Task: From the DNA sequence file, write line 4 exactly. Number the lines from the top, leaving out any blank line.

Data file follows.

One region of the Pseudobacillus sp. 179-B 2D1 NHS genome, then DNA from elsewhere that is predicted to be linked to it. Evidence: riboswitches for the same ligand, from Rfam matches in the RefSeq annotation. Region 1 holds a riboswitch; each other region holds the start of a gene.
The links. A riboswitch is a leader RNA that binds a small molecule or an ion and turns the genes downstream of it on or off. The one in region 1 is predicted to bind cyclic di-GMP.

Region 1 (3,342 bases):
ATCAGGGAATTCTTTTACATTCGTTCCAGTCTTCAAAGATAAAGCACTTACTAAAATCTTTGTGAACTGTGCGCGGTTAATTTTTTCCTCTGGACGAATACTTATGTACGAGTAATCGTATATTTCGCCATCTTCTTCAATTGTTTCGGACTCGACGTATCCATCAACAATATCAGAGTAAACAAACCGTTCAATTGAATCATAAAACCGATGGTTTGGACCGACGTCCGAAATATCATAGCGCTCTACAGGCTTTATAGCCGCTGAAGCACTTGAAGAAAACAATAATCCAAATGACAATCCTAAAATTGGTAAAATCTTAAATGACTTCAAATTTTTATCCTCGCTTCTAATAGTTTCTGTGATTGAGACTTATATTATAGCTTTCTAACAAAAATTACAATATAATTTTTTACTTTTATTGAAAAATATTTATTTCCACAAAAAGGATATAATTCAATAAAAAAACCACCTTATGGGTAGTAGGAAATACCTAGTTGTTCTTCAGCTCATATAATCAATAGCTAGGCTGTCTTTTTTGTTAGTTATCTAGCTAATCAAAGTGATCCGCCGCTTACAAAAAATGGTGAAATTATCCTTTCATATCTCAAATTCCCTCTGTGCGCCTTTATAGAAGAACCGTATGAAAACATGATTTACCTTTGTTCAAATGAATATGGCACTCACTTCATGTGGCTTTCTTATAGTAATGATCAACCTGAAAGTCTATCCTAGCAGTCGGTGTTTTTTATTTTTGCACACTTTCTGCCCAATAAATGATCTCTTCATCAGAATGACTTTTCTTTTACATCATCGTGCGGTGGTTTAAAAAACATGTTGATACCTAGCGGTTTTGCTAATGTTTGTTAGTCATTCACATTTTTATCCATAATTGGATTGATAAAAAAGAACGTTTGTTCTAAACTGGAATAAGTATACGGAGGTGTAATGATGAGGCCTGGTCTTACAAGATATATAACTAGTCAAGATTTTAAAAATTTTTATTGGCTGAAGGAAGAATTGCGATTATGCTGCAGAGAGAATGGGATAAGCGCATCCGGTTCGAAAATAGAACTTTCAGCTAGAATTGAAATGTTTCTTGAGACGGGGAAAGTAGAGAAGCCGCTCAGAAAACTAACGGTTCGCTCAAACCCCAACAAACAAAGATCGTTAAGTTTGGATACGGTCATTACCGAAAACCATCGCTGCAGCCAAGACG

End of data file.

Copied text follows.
ATCAGGGAATTCTTTTACATTCGTTCCAGTCTTCAAAGATAAAGCACTTACTAAAATCTTTGTGAACTGTGCGCGGTTAATTTTTTCCTCTGGACGAATACTTATGTACGAGTAATCGTATATTTCGCCATCTTCTTCAATTGTTTCGGACTCGACGTATCCATCAACAATATCAGAGTAAACAAACCGTTCAATTGAATCATAAAACCGATGGTTTGGACCGACGTCCGAAATATCATAGCGCTCTACAGGCTTTATAGCCGCTGAAGCACTTGAAGAAAACAATAATCCAAATGACAATCCTAAAATTGGTAAAATCTTAAATGACTTCAAATTTTTATCCTCGCTTCTAATAGTTTCTGTGATTGAGACTTATATTATAGCTTTCTAACAAAAATTACAATATAATTTTTTACTTTTATTGAAAAATATTTATTTCCACAAAAAGGATATAATTCAATAAAAAAACCACCTTATGGGTAGTAGGAAATACCTAGTTGTTCTTCAGCTCATATAATCAATAGCTAGGCTGTCTTTTTTGTTAGTTATCTAGCTAATCAAAGTGATCCGCCGCTTACAAAAAATGGTGAAATTATCCTTTCATATCTCAAATTCCCTCTGTGCGCCTTTATAGAAGAACCGTATGAAAACATGATTTACCTTTGTTCAAATGAATATGGCACTCACTTCATGTGGCTTTCTTATAGTAATGATCAACCTGAAAGTCTATCCTAGCAGTCGGTGTTTTTTATTTTTGCACACTTTCTGCCCAATAAATGATCTCTTCATCAGAATGACTTTTCTTTTACATCATCGTGCGGTGGTTTAAAAAACATGTTGATACCTAGCGGTTTTGCTAATGTTTGTTAGTCATTCACATTTTTATCCATAATTGGATTGATAAAAAAGAACGTTTGTTCTAAACTGGAATAAGTATACGGAGGTGTAATGATGAGGCCTGGTCTTACAAGATATATAACTAGTCAAGATTTTAAAAATTTTTATTGGCTGAAGGAAGAATTGCGATTATGCTGCAGAGAGAATGGGATAAGCGCATCCGGTTCGAAAATAGAACTTTCAGCTAGAATTGAAATGTTTCTTGAGACGGGGAAAGTAGAGAAGCCGCTCAGAAAACTAACGGTTCGCTCAAACCCCAACAAACAAAGATCGTTAAGTTTGGATACGGTCATTACCGAAAACCATCGCTGCAGCCAAGACG